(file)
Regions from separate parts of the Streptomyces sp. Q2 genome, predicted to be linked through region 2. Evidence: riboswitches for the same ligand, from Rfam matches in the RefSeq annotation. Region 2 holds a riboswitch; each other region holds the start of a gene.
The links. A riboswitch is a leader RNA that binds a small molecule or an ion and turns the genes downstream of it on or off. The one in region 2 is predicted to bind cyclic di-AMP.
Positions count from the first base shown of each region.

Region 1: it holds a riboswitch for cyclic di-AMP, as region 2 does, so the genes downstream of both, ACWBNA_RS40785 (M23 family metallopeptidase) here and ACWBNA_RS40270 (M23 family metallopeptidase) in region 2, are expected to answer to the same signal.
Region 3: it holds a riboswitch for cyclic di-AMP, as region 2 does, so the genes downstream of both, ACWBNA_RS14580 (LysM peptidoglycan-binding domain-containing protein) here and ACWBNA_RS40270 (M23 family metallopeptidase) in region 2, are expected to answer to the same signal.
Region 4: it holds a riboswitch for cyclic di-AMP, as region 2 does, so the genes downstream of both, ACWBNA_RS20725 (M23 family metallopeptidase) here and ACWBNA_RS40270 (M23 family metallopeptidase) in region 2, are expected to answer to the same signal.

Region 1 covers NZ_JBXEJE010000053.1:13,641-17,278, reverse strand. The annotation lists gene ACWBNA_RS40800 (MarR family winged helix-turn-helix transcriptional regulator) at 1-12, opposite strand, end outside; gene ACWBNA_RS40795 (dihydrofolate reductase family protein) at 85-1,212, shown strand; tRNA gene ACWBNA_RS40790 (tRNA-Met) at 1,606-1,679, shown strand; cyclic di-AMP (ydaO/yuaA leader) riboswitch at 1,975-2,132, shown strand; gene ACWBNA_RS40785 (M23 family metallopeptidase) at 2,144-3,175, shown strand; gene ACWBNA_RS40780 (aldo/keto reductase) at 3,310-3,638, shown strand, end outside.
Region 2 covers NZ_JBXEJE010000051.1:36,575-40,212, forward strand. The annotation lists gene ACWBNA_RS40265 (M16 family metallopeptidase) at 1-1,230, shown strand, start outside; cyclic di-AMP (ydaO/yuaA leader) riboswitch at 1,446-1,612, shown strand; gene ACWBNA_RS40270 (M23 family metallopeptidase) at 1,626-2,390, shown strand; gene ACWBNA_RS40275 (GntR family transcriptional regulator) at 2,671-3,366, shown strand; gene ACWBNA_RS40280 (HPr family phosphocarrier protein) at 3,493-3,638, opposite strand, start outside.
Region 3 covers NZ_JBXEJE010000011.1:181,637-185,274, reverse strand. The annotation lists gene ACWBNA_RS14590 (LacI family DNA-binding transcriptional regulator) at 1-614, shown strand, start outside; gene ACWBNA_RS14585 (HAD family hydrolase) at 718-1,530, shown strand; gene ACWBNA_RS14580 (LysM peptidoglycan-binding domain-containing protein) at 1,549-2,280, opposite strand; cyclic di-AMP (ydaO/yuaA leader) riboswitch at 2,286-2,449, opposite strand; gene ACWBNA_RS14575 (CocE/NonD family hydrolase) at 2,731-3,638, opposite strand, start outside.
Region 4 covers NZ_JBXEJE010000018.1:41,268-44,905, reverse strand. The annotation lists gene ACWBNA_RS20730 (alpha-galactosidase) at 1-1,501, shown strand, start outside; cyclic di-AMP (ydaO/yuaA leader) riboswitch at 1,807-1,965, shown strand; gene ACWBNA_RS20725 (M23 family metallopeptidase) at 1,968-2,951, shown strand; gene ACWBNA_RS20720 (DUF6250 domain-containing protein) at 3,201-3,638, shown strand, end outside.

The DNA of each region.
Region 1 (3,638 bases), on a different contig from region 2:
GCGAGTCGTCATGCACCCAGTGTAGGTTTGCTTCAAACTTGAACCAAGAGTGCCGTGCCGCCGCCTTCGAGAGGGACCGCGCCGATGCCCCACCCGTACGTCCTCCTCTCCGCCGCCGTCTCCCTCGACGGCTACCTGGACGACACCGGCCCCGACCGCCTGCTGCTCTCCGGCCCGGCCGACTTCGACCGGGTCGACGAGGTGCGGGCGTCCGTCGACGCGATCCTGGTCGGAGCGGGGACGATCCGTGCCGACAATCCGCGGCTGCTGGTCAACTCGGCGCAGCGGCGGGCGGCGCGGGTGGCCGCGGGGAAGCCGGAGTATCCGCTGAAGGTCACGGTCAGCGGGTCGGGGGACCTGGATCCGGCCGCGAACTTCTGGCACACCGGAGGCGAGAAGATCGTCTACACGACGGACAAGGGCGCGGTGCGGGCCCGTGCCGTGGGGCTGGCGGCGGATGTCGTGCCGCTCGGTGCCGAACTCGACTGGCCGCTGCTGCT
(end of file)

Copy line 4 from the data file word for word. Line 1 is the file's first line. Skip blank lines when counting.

Region 1: it holds a riboswitch for cyclic di-AMP, as region 2 does, so the genes downstream of both, ACWBNA_RS40785 (M23 family metallopeptidase) here and ACWBNA_RS40270 (M23 family metallopeptidase) in region 2, are expected to answer to the same signal.